Posted: 16 Aug 2012Deutsche Welle press release, 24 July 2012: "Starting off as a radio service, Deutsche Welle's offerings for Indonesia have entered a new era, with TV and online programming taking the spotlight. The reworked DW Internet site in Indonesian builds on the growing popularity of online media in the world's fourth most populous country. It focuses on scientific, environmental, cultural and educational topics, supported by its presence on social media sites Facebook and Twitter. Meanwhile, DW's first-ever television magazine in Indonesian, Inovator, reaches local viewers via Indonesia's national broadcaster TVRI - available in nearly all parts of the country - and the privately owned Bali TV. Screened weekly, its 26-minute episodes highlight the latest developments in the fields of science and technology as well as environmental issues, with special attention given to health-related topics."
Deutsche Welle press release, 8 Aug 2012: "Persian and Russian joined the list of languages available in Deutsche Welle’s Media Center in July 2012. The Media Center - a digital archive that has been seamlessly integrated into the DW news website - offers a huge collection of audio and video material. It is a modern, user-friendly way to access and search information on a wide range of topics from current affairs, business, science, education, entertainment to lifestyle, music and German language courses. DW launched the Media Center in November 2010. Besides Persian and Russian, it already includes German, English, Arabic and Spanish. Deutsche Welle plans to add still more languages, such as Chinese, Ukrainian, Turkish, Portuguese for Brazil, Bosnian, Hindi, Serbian and Indonesian. Online users can access audios, as well as individual programs as videos on demand. There are also picture galleries, podcasts and live streams from DW’s six television channels."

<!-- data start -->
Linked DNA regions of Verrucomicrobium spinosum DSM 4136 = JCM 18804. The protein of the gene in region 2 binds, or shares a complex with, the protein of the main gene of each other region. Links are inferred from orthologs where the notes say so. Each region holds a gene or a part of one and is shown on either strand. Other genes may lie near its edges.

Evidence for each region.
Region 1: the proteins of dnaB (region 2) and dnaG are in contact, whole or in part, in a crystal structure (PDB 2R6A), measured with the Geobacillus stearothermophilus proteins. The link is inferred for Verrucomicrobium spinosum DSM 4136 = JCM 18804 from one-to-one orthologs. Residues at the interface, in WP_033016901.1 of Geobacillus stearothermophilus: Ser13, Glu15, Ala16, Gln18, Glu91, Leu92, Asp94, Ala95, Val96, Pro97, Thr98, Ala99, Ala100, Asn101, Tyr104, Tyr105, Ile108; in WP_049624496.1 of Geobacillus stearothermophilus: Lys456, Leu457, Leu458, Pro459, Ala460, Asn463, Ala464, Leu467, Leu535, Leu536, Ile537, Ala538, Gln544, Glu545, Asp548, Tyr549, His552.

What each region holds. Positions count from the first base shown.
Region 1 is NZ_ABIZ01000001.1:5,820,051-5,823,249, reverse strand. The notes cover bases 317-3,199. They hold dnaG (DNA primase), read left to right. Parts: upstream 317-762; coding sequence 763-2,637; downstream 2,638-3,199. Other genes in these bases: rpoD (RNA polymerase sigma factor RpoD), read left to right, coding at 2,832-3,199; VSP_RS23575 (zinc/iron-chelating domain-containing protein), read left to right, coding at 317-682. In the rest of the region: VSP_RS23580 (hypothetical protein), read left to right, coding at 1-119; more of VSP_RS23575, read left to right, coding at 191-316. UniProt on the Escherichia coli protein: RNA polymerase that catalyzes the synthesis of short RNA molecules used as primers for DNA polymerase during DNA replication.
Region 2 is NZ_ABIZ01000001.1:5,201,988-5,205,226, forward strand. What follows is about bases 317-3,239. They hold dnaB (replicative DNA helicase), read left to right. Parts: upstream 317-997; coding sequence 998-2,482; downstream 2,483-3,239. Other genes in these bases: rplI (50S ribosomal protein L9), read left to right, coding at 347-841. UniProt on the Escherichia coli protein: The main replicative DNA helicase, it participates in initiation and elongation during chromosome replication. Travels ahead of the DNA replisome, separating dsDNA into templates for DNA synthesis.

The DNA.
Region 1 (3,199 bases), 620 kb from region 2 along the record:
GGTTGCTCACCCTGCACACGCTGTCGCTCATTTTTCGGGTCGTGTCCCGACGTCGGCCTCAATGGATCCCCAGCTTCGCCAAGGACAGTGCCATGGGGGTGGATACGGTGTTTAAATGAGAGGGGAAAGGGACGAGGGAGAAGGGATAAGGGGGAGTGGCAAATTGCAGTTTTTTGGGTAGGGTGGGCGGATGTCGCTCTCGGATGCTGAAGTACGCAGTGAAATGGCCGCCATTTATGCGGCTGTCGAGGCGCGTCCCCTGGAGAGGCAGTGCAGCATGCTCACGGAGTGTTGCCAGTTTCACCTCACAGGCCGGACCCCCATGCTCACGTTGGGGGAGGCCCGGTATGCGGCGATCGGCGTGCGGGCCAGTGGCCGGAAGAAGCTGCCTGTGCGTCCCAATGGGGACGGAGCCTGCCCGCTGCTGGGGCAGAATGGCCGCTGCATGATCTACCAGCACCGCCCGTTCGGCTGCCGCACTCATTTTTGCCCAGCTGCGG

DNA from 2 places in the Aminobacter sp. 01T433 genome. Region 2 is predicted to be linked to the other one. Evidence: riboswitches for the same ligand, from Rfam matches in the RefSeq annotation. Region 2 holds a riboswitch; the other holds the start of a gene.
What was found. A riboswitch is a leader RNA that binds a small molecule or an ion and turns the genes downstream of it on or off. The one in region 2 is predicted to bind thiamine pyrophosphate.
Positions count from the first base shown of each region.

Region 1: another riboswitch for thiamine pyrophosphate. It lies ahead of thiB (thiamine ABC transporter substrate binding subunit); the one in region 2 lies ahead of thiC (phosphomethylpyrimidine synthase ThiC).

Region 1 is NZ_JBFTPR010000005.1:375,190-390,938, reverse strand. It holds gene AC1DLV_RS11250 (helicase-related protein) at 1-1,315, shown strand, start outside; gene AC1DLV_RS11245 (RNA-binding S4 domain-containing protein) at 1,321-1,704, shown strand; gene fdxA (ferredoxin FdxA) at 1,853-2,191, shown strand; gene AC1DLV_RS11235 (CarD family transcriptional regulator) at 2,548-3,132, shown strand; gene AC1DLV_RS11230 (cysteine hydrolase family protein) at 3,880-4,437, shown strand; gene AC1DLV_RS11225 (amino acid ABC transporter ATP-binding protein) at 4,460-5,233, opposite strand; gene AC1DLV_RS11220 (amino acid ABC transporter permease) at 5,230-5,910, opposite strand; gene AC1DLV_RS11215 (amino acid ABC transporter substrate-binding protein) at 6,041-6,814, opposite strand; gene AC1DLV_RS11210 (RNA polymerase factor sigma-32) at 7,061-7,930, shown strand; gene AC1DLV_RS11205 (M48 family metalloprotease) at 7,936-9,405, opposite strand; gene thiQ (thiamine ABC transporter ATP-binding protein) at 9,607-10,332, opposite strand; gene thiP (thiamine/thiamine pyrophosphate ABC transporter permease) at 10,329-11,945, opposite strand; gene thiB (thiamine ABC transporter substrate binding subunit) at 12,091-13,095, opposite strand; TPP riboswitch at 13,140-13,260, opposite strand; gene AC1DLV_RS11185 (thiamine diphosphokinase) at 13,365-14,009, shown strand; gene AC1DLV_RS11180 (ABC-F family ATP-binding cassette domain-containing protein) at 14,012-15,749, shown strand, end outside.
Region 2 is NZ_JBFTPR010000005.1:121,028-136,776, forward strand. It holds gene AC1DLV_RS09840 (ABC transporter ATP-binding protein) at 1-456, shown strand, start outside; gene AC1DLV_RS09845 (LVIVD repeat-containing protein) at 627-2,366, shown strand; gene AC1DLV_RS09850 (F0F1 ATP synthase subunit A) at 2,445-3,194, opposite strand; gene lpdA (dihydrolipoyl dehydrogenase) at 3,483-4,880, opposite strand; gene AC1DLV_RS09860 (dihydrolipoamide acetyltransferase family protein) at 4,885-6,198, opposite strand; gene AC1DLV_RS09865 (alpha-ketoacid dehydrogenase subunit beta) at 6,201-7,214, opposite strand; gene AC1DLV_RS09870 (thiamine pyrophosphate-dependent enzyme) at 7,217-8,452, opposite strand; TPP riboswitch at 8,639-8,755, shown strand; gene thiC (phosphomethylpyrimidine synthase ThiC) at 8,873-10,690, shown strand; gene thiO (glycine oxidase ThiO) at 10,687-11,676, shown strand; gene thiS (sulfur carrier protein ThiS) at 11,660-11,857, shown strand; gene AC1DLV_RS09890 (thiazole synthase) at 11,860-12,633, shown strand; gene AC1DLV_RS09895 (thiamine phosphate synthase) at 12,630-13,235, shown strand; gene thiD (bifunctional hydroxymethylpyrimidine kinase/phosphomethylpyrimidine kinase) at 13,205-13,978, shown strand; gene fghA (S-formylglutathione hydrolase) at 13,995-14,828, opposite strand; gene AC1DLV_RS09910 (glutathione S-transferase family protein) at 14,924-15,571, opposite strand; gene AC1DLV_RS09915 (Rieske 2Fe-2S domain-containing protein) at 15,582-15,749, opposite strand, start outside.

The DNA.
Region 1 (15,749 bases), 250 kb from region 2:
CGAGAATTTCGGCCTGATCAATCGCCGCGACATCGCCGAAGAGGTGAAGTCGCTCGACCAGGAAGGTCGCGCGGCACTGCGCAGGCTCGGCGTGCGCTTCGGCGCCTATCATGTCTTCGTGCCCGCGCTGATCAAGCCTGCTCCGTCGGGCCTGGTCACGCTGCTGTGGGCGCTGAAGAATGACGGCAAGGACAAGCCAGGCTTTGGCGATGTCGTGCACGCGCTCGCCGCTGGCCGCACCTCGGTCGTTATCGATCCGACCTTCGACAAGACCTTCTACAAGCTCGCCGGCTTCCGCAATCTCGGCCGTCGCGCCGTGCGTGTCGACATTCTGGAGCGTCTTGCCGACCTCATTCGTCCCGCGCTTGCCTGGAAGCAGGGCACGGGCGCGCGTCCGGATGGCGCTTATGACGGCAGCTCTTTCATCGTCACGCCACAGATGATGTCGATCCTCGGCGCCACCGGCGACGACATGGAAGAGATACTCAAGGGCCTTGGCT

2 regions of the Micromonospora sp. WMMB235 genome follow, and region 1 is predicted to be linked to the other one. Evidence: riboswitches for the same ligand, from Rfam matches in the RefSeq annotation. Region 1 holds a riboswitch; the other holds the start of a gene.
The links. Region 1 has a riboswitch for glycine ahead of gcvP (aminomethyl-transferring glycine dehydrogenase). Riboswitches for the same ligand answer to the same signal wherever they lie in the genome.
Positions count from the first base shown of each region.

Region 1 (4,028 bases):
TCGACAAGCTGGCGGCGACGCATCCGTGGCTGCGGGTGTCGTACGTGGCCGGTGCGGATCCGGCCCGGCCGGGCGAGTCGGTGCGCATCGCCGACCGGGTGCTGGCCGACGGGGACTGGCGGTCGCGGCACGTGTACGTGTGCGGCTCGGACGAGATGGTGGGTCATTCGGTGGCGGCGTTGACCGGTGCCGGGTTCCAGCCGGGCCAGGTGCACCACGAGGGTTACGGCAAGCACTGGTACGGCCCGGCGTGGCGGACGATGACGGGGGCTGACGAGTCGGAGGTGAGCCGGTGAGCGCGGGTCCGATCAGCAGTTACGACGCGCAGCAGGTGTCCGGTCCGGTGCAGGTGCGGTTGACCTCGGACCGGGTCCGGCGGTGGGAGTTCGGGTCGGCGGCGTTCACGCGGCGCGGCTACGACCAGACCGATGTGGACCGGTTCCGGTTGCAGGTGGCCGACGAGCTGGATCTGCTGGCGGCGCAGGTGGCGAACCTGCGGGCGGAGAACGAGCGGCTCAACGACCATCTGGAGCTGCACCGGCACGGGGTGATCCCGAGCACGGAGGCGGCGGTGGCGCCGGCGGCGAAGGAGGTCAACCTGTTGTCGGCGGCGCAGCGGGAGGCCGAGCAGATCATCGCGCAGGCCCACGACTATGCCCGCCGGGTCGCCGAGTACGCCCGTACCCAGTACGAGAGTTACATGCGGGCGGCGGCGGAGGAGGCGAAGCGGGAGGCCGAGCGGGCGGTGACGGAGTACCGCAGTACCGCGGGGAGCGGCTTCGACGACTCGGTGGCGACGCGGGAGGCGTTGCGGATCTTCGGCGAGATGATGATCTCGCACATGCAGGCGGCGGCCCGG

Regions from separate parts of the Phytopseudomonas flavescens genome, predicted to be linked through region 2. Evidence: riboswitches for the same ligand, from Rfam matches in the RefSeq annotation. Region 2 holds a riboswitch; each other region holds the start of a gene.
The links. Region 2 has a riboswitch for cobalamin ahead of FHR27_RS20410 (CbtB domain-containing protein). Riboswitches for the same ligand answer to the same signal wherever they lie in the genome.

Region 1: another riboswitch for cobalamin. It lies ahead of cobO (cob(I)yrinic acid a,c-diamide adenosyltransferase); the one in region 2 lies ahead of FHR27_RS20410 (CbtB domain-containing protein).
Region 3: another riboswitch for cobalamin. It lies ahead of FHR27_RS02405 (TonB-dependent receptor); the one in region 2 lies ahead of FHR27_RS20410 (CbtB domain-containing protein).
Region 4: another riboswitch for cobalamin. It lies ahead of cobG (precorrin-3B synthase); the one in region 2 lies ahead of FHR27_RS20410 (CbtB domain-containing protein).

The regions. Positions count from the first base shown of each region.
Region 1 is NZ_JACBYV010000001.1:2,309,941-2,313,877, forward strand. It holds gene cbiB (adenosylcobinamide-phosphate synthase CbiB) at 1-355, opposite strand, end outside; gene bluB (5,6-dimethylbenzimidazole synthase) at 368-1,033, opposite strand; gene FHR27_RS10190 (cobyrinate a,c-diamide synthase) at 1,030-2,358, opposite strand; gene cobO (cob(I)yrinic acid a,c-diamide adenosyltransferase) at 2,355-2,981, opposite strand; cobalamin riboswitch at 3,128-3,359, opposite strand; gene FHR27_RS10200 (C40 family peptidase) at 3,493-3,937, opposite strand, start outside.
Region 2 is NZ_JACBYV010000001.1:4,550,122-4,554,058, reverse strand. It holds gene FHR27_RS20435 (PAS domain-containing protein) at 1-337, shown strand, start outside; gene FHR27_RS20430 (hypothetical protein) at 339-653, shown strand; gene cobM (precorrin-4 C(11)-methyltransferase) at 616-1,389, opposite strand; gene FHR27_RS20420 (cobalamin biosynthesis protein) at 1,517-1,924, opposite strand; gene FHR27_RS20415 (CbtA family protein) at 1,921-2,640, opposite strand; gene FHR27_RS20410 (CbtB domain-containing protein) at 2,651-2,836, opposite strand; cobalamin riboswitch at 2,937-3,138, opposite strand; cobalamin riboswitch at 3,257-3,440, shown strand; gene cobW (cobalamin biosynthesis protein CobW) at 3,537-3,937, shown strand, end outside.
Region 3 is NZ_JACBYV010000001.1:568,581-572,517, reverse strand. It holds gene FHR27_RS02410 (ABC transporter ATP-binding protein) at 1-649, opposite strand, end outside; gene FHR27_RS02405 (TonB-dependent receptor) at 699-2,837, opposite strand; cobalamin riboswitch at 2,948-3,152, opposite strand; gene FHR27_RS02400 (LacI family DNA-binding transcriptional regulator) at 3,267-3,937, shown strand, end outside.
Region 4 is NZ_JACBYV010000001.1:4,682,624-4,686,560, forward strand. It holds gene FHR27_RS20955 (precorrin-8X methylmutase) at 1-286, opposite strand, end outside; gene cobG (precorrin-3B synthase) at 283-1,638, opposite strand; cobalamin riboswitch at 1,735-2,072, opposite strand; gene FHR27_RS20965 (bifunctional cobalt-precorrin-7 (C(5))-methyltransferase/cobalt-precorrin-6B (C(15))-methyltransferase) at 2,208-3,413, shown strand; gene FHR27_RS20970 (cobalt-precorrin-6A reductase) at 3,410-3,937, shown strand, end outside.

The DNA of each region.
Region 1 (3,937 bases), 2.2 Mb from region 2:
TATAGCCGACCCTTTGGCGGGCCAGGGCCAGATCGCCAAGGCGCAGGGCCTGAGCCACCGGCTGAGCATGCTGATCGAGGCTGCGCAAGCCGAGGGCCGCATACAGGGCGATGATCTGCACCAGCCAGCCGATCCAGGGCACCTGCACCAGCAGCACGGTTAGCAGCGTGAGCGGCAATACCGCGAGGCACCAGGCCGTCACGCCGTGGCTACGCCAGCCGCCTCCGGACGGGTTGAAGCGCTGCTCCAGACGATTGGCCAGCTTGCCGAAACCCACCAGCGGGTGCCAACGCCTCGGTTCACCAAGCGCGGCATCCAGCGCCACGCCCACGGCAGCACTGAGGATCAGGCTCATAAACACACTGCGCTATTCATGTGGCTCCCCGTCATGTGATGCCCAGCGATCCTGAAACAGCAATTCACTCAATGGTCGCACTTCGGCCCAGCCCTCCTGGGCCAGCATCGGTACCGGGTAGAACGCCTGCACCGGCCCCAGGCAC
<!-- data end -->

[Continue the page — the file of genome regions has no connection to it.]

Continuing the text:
Deutsche Welle press release, 10 Aug 2012: "An important source of edutainment for young people in Sub-Saharan Africa, DW's Learning by Ear radio series is being made more accessible in the region. Utilizing interactive voice response (IVR) technology, it can now be listened to via mobile phones with no need to download the content. The new service allows the user to call a local number and hear specific episodes of the show on demand, as well as choose to have the content delivered to them via SMS or email. While its rate of Internet usage is still low, Africa has emerged as one the fastest-growing mobile phone markets in the world in the last decade. DW’s new service caters to this media consumption trend, and in addition allows access via landline connections."
Copyright 2006–2018 Kim Andrew Elliott.